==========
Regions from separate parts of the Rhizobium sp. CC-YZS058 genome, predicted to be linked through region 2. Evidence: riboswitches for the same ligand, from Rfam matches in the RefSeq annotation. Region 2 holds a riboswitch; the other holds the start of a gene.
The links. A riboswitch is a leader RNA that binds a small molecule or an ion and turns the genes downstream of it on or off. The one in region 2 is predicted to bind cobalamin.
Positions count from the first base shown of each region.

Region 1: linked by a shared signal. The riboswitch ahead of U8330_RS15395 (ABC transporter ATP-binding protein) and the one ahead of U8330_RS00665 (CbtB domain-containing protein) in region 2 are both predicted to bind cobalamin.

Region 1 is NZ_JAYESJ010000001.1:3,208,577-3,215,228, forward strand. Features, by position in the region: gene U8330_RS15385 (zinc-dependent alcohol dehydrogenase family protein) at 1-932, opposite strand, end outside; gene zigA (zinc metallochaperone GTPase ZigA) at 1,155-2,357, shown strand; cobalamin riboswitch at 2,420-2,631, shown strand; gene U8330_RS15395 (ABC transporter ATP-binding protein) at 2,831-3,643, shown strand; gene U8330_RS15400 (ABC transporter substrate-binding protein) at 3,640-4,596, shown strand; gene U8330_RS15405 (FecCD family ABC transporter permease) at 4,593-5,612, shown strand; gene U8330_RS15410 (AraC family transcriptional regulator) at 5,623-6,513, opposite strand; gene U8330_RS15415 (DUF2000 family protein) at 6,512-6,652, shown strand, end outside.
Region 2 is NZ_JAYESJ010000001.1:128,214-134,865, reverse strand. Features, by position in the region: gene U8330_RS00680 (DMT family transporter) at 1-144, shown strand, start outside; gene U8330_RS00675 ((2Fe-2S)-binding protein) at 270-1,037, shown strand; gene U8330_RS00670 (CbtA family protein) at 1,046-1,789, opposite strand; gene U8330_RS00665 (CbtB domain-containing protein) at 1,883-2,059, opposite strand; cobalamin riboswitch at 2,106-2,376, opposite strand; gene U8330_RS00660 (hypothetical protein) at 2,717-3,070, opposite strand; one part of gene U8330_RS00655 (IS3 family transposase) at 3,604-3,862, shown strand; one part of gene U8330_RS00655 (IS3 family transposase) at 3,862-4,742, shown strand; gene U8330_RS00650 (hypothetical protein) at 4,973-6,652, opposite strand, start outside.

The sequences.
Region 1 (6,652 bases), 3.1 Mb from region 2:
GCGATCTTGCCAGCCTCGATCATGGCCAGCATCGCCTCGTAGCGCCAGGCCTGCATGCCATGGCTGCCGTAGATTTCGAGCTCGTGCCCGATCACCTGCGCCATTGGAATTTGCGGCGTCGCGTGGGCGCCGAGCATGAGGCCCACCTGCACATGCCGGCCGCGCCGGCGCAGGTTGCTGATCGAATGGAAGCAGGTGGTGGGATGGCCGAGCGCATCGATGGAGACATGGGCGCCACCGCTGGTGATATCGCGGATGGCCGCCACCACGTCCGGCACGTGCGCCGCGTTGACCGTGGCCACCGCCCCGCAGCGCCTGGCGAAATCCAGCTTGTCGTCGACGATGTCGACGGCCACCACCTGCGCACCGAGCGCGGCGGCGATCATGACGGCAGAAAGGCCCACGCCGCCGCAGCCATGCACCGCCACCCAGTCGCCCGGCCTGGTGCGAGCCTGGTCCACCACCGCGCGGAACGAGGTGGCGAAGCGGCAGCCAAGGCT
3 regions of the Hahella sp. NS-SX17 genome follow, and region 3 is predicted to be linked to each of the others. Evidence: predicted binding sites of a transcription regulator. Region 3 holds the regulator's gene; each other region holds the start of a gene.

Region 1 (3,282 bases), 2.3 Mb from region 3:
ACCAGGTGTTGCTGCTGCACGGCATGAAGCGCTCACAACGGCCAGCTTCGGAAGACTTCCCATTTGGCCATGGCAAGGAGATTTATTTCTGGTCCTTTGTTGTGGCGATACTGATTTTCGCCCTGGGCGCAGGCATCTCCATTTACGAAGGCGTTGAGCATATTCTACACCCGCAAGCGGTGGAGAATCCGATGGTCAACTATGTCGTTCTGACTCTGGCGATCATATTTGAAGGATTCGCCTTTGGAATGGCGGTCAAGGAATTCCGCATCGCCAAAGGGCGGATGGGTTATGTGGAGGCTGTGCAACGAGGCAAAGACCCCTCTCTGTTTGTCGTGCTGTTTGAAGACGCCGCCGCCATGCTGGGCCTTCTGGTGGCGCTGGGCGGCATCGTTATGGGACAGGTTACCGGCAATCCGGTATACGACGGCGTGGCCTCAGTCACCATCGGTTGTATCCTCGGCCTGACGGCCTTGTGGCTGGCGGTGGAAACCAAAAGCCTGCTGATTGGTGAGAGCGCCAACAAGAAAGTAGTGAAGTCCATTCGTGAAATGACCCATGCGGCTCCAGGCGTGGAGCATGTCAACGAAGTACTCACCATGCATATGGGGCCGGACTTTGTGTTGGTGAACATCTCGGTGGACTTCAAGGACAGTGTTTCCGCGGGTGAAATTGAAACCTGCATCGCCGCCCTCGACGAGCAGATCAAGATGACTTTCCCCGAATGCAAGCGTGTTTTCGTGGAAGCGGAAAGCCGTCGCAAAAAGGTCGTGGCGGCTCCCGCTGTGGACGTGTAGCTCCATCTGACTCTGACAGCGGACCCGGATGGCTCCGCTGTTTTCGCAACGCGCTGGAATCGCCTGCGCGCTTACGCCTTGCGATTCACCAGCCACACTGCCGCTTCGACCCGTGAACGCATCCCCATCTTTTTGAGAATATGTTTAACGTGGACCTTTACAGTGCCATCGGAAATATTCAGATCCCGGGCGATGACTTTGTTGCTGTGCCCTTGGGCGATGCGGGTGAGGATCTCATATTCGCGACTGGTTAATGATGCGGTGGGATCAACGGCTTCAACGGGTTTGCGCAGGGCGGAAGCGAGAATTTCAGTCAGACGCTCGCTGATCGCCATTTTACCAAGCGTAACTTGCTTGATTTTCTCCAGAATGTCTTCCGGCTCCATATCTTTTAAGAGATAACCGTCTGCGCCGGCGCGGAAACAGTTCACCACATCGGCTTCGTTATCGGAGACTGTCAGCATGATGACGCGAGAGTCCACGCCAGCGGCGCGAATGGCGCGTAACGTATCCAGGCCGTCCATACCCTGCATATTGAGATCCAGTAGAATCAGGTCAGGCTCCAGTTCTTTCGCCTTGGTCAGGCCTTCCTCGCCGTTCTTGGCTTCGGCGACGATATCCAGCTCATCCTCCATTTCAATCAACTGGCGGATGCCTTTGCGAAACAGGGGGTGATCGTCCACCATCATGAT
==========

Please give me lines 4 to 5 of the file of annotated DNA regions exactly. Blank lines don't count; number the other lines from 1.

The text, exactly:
Region 1: linked by a shared signal. The riboswitch ahead of U8330_RS15395 (ABC transporter ATP-binding protein) and the one ahead of U8330_RS00665 (CbtB domain-containing protein) in region 2 are both predicted to bind cobalamin.

Region 1 is NZ_JAYESJ010000001.1:3,208,577-3,215,228, forward strand. Features, by position in the region: gene U8330_RS15385 (zinc-dependent alcohol dehydrogenase family protein) at 1-932, opposite strand, end outside; gene zigA (zinc metallochaperone GTPase ZigA) at 1,155-2,357, shown strand; cobalamin riboswitch at 2,420-2,631, shown strand; gene U8330_RS15395 (ABC transporter ATP-binding protein) at 2,831-3,643, shown strand; gene U8330_RS15400 (ABC transporter substrate-binding protein) at 3,640-4,596, shown strand; gene U8330_RS15405 (FecCD family ABC transporter permease) at 4,593-5,612, shown strand; gene U8330_RS15410 (AraC family transcriptional regulator) at 5,623-6,513, opposite strand; gene U8330_RS15415 (DUF2000 family protein) at 6,512-6,652, shown strand, end outside.